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  • Budget: This is a DAILY BUDGET number. Not monthly. Not Yearly. DAILY. If you run campaigns where you do not show ads on the weekends and only on weekdays, make sure to adjust your daily budget accordingly to coincide with the fluctuation in monthly business days. I allocate a certain amount per month to my campaigns and the daily budget changes month-to-month because the amount of actual business days is different from month-to-month.
  • View Recommended Budget: This is what Google feels you should be spending. Unfortunately, Google is not in your budget meetings and doesn't know how much in reality you have to spend. But, check it out and see what they recommend, but remember there are other ways to maximize your spend than just loading in more money.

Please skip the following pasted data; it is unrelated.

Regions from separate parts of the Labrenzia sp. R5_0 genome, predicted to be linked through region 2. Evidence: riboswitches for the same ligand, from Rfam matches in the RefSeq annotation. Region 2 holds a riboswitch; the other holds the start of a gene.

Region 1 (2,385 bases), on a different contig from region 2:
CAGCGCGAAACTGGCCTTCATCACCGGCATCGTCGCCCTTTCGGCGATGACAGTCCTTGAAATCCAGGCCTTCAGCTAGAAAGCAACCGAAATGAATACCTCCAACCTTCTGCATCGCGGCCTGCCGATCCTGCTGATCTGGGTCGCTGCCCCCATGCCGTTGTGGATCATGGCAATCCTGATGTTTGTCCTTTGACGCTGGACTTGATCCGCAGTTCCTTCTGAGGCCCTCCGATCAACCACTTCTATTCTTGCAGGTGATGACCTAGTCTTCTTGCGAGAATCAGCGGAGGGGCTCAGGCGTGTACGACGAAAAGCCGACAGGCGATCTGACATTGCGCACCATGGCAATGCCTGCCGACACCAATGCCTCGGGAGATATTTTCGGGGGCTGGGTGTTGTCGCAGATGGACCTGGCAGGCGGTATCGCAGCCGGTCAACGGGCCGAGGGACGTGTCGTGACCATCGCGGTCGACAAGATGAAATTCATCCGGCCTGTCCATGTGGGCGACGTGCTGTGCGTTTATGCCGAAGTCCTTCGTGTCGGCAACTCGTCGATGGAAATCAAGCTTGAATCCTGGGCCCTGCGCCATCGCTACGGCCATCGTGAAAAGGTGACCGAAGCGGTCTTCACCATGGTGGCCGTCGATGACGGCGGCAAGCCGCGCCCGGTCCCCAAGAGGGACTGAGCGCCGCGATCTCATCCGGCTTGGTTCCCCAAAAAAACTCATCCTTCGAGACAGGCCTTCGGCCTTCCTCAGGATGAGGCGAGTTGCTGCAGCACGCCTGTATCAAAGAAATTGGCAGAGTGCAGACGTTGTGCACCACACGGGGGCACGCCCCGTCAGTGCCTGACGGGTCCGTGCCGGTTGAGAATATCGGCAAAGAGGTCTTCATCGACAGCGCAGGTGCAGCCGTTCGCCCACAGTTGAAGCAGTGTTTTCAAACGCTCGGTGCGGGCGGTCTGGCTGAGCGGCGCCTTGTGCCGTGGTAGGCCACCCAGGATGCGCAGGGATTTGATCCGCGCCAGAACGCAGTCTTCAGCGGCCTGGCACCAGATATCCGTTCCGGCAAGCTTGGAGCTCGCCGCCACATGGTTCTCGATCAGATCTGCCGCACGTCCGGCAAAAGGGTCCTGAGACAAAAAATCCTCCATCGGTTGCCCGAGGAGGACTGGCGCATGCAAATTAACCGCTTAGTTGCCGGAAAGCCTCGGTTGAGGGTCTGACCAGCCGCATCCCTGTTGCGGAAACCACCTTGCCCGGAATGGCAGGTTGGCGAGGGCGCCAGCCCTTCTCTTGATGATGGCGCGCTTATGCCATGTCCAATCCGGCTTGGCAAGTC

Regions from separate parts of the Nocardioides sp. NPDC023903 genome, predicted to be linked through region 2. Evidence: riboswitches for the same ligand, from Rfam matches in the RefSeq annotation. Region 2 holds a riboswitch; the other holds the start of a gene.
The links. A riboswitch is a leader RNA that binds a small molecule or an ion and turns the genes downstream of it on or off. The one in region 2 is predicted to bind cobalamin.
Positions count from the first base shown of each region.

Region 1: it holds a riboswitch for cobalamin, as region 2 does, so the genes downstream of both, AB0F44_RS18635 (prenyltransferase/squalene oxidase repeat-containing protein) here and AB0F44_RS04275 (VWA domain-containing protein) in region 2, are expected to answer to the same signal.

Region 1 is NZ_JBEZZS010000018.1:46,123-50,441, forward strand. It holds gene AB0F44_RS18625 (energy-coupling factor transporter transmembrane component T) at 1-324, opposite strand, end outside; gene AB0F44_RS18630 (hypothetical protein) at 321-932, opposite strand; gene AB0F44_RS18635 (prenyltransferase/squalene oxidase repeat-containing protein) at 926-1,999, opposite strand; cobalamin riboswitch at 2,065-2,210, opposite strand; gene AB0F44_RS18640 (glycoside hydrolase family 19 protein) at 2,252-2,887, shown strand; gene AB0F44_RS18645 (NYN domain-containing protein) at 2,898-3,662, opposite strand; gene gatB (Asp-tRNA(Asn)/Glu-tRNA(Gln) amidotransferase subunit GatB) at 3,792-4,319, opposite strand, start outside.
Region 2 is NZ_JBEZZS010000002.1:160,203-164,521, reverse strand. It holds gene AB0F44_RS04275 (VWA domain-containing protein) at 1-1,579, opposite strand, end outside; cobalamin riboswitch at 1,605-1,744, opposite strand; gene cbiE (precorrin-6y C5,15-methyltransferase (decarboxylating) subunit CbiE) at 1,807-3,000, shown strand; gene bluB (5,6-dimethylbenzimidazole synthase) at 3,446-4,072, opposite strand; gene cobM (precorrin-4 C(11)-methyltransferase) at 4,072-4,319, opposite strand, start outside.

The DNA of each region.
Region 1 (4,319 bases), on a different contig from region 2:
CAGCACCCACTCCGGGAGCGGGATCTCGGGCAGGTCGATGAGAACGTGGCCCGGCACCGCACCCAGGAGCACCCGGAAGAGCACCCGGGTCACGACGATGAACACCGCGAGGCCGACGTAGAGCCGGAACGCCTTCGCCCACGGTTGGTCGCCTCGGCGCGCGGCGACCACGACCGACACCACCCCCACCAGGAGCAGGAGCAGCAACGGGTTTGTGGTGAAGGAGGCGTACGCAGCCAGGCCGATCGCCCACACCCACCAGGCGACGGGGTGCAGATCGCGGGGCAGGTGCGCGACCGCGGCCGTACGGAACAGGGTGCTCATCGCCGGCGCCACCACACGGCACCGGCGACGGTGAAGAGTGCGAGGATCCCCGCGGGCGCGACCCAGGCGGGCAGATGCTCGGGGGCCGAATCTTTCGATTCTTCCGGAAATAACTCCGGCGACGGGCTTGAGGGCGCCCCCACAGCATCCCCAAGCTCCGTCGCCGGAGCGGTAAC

• Delivery Method: You can have Google use up your budget early in the day and show your ads very quickly or you can have them space them out and try to make them last throughout the day. I typically have them space them out and even using that method I'll notice my ads show more often in the morning. Another reason I like to try to space them out is because not everyone is going to research and buy my products in the morning. I actually find I get more quality leads later in the afternoon.

Advanced Options
Here is where you really begin to manage a campaign.